Should You Be Franchising Your Restaurant Business?
Franchising presents a powerful opportunity for restaurant concept owners to expand on the success of their brand and accelerate growth. In deciding whether to franchise, restaurant concept owners should carefully consider several crucial factors.
1. Do you have a proven concept?
Franchising should never be the FIRST step in your restaurant venture. Putting your concept into practice, testing its viability, assessing its replicability, and ensuring its profitability are crucial first steps.
You should consider the following (note that this list of considerations is by no means exhaustive, but aims to demonstrate the types of things you should consider in assessing your readiness to franchise):
- Profitability and Cash Flow
Prior to franchising, you will need to evaluate the financial performance of your initial unit or units and ascertain the concept’s ability to generate sufficient cash flow. Model profitability forecasts for both your existing unit(s) and the expected functioning of franchisees, considering their operational differences, additional fees (i.e. franchisees will pay fees to the franchisor that the original restaurants have not), and differences in funding sources and debt obligations.
- Registered Trademark
A strong and protected brand is vital for a successful restaurant franchise system. As such, you should ensure that you have registered trademarks, or have applied for trademarks that you have been advised are very likely to be registrable, and associated with your concept to increase the value and attractiveness of the franchise opportunity.
- Learnability and Replicability
Potential restaurant franchisees want to buy into a business that offers greater ease and chances of success compared to starting from scratch. As such, before beginning to franchise, you will need to ensure that all aspects of your concept including marketing strategies, proprietary methods, standards, and operational procedures are thoroughly tested, documented, and effective and that you have created a replicable “system” that can be easily learned and applied by others in various locations and markets.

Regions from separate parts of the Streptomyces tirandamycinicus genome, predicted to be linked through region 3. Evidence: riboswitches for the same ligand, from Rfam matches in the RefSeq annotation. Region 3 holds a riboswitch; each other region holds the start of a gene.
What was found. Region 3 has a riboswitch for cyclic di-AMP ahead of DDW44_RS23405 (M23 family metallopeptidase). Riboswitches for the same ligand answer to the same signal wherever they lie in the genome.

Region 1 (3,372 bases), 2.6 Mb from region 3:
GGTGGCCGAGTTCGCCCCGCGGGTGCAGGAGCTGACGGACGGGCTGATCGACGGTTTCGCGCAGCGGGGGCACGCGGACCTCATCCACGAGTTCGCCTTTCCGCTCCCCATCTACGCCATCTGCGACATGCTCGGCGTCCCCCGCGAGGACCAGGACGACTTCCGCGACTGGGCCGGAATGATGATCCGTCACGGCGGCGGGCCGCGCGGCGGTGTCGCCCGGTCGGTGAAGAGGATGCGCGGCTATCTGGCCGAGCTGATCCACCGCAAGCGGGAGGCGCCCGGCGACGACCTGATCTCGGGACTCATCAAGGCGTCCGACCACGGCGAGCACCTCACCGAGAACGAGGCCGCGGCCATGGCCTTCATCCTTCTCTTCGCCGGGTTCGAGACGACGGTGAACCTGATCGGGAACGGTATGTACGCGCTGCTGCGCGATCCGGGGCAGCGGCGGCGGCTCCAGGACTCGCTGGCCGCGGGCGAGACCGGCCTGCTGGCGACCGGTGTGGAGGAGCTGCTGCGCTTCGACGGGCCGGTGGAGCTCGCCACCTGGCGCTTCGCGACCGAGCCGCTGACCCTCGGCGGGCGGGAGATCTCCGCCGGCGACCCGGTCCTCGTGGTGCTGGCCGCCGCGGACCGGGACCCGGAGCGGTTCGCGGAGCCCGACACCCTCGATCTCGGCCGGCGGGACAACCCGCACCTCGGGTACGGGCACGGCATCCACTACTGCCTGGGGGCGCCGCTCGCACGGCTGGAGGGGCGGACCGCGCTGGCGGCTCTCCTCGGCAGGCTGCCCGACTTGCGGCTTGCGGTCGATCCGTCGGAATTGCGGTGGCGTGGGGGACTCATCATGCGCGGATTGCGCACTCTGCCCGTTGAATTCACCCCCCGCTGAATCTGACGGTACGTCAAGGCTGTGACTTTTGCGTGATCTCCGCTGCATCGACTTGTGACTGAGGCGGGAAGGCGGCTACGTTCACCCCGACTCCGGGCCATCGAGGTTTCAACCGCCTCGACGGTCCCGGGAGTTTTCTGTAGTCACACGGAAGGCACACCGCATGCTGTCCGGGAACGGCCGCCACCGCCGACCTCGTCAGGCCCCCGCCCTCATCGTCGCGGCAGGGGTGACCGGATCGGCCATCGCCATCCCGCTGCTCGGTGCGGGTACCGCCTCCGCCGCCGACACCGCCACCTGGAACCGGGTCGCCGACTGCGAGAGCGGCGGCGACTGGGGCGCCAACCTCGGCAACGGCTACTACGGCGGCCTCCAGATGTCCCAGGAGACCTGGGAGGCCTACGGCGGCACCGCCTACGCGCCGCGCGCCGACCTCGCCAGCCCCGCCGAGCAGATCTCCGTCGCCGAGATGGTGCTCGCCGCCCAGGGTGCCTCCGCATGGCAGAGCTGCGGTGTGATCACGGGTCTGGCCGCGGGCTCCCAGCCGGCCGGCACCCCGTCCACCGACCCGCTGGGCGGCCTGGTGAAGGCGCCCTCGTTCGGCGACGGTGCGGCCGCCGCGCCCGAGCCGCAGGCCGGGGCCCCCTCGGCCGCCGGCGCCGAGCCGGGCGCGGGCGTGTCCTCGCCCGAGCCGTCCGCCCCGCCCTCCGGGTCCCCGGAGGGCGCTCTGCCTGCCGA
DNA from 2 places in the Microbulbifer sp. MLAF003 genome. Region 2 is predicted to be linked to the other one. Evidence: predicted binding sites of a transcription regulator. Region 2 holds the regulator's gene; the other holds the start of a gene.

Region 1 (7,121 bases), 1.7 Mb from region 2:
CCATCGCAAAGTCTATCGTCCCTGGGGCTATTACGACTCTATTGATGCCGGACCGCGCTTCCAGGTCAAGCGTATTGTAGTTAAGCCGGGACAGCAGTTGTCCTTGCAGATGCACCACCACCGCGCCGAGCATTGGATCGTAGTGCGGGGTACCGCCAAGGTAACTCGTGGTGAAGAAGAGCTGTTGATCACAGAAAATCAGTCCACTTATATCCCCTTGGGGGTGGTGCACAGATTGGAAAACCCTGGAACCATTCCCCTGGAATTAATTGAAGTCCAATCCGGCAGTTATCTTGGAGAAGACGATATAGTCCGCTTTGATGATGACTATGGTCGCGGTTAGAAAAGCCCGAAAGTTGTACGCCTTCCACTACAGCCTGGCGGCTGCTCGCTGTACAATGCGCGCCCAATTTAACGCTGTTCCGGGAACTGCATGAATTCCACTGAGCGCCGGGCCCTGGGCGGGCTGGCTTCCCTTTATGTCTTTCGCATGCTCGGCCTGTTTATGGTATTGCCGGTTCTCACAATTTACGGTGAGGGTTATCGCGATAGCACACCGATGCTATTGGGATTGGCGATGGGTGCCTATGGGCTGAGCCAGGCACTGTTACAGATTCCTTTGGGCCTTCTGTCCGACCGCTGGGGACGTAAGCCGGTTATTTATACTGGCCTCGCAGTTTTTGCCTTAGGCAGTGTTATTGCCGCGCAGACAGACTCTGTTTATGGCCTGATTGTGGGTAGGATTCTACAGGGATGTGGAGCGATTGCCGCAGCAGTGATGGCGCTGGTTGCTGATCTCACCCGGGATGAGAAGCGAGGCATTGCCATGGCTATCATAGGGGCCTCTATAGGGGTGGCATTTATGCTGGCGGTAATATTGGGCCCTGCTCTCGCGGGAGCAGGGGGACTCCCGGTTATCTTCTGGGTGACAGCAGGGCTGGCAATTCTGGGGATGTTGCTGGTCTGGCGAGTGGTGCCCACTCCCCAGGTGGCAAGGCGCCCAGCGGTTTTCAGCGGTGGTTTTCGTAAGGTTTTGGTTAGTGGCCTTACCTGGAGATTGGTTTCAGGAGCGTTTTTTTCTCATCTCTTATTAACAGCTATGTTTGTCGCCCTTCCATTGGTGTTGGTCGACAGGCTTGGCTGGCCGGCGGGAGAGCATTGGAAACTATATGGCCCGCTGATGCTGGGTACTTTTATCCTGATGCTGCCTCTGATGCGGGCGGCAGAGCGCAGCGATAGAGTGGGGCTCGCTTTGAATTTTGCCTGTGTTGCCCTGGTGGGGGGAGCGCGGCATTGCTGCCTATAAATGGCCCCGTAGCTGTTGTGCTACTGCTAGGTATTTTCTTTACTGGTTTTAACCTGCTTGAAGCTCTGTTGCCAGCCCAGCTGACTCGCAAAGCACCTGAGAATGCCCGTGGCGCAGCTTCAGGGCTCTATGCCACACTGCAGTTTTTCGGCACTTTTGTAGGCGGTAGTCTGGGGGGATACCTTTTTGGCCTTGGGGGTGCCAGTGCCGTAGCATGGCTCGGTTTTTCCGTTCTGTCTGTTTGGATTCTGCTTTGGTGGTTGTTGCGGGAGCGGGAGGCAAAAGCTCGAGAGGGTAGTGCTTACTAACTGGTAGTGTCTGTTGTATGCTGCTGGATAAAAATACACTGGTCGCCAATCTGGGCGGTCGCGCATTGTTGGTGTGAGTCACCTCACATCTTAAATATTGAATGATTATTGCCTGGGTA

- Unique Value Proposition
Assess whether your concept offers distinct characteristics and operates within a market that provides substantial returns and sufficient barriers to entry. If your concept can be set up without assistance, does not require the use of any unique or proprietary methods or features, and is relatively inexpensive to operate, then potential franchisees may not perceive any value in joining your system over simply replicating your concept independently.
2. Do you Understand the Roles and Requirements of a Franchisor?
Franchising your business requires a significant investment of time and effort. In determining whether you are ready to become a franchisor (and whether you want to), you should consider the following:
- Leaving Daily Operations
As a franchisor, you must step away from day-to-day operations and focus on managing and supporting a network of franchisees. This includes creating and delivering comprehensive training programs, providing ongoing guidance, monitoring performance, and addressing any issues that may arise, all while having an eye on keeping your concept fresh and relevant.
- Head Office Infrastructure.
You will need to establish a capable head office infrastructure to provide administrative, operational, and support functions. This may include hiring teams to be responsible for franchise development, training, menu development, marketing, operations, legal compliance, and ongoing support.
- Capitalization Requirements.
You will need to have adequate capitalization to fund the franchise development process, including market research, lead generation, recruitment, and evaluation of potential franchisees. Capital is also needed to cover expenses related to franchise sales efforts, attending trade shows and industry events, and advertising the franchise opportunity to attract qualified candidates.
3. Do You Understand How to Maximize Growth in the Franchise Model?
Within the franchise model, a franchisor can grow and expand their business by employing various strategies and initiatives which are not available outside of the franchise model. In franchising your concept, you will need to learn how to select the best options for you and the growth of your system. Some considerations include:
Within the franchise model, a franchisor can drive growth and expansion by utilizing revenue silos strategically. Revenue silos refer to various income streams that contribute to the financial stability and growth of the franchise system. Examples of common revenue silos utilized in restaurant franchise systems include: franchise fees, royalty fees, marketing fees, build-out fees, product or service sales, technology fees, product rebates, transfer fees, training and support service fees, and ancillary income (income generated outside franchise operations, e.g. through private label supermarket or online sales).